What do music and finance have in common? Disruptive technologies are transforming them both. Just a few years ago, you listened to music on a specific device in a particular format. Today you can access whatever you want, anywhere, on any device.
The technologies that have transformed the music industry have the power to deliver an equally revolutionary transformation to the finance function – a topic explored at recent Webinars sponsored by the Institute of Management Accountants (IMA) in the U.S. and by EY in Europe. At each session, attended by hundreds of finance professionals, SAP and EY painted their vision of the future.
For Thack Brown, general manager and global head, Line of Business Finance at SAP, the technologies are enabling finance teams to reimagine their roles in three key areas:
- Allowing finance to focus more on business strategy and architecting new business models
- Enabling finance to provide the business with greater insights into performance
- Driving greater automation, which is delivering greater efficiency and compliance
In his view, the one critical technology underpinning this transformation is in-memory computing, which is finally enabling finance functions to achieve the one capability they have craved for many years: a single source of the truth.
With a single source of the truth, finance departments can transact and analyze from the same source of data in real time. This capability, in itself, is causing a dramatic change in the speed at which finance functions can carry out all manner of activities, from month-end close to budget reconciliations, reporting, and delivering predictive and operational analytics.
Ingmar Christiaens, Agile Business – Finance leader at EY, also sees in-memory computing as a major factor in transforming finance. He believes that it will not only lead to process and IT simplification, but also process innovation and real-time reporting and analysis. In turn, he anticipates that these capabilities will result in significant changes to the organization and the role of finance.
From an organizational perspective, the availability of a single version of the truth will enable highly centralized finance functions, even if ERP systems are not central. Finance roles will become more specialized and business focused, requiring less transactional and IT knowledge. Tony Klimas, Global Finance leader at EY, mentioned that this will have significant impact on the skills required of finance professionals and the talent that CFOs will want to attract in the future.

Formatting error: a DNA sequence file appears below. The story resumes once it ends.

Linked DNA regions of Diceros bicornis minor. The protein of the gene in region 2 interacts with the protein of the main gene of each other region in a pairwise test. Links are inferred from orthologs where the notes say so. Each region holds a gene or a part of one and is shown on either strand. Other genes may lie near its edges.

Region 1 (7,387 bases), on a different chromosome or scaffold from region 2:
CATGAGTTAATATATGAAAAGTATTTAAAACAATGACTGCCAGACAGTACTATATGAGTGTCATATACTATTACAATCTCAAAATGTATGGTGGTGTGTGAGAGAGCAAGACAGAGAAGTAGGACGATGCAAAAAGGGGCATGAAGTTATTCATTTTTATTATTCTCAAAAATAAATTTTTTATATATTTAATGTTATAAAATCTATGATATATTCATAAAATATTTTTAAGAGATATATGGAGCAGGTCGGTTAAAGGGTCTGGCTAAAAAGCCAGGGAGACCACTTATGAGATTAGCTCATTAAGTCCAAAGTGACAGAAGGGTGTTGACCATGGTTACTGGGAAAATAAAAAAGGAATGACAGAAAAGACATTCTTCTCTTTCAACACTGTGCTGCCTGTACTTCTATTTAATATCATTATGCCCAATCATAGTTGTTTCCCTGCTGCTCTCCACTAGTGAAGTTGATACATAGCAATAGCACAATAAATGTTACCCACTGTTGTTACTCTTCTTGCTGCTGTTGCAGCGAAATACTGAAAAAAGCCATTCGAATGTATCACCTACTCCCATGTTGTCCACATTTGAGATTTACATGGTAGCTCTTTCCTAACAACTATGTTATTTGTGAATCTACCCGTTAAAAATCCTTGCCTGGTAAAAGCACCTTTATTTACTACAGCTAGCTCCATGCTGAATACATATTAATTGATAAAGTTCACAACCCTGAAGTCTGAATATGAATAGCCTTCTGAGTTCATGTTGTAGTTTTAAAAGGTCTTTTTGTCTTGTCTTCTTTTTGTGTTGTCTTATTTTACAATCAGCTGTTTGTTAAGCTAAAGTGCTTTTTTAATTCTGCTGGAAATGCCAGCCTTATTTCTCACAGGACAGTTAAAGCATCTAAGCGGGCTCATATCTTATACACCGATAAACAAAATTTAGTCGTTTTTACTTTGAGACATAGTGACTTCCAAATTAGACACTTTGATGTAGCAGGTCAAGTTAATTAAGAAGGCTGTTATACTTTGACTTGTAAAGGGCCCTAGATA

Besides the different skills that will be required, Ingmar also sees the role of the finance function itself changing, too. Having real-time access to actual and historical data will push finance into becoming a business partner that focuses on decision support, strategically looking into the future to help determine business strategy and identify and evaluate new business models.
In addition, he expects the cost of finance to diminish significantly, as automation and robotics substantially decrease the effort needed for reporting and transaction processing.
The attendees were left with very clear takeaways from the seminar. Disruptive technologies are a reality, and every company will need to learn how to deal with them. Finance is well positioned to help organizations weave those technologies into their business strategies and create agile enterprises that outshine their competitors.
Learn more about digital finance and what it will mean for the CFO. Watch the replays:
U.S. Webinar hosted by IMA
European Webinar hosted by EY
See Thack Brown discuss reimagining finance for the digital age at SAPPHIRE NOW 2016.
Watch EY describe how CFOs are moving to predictive analytics with SAP Digital Boardroom at SAPPHIRE NOW 2016.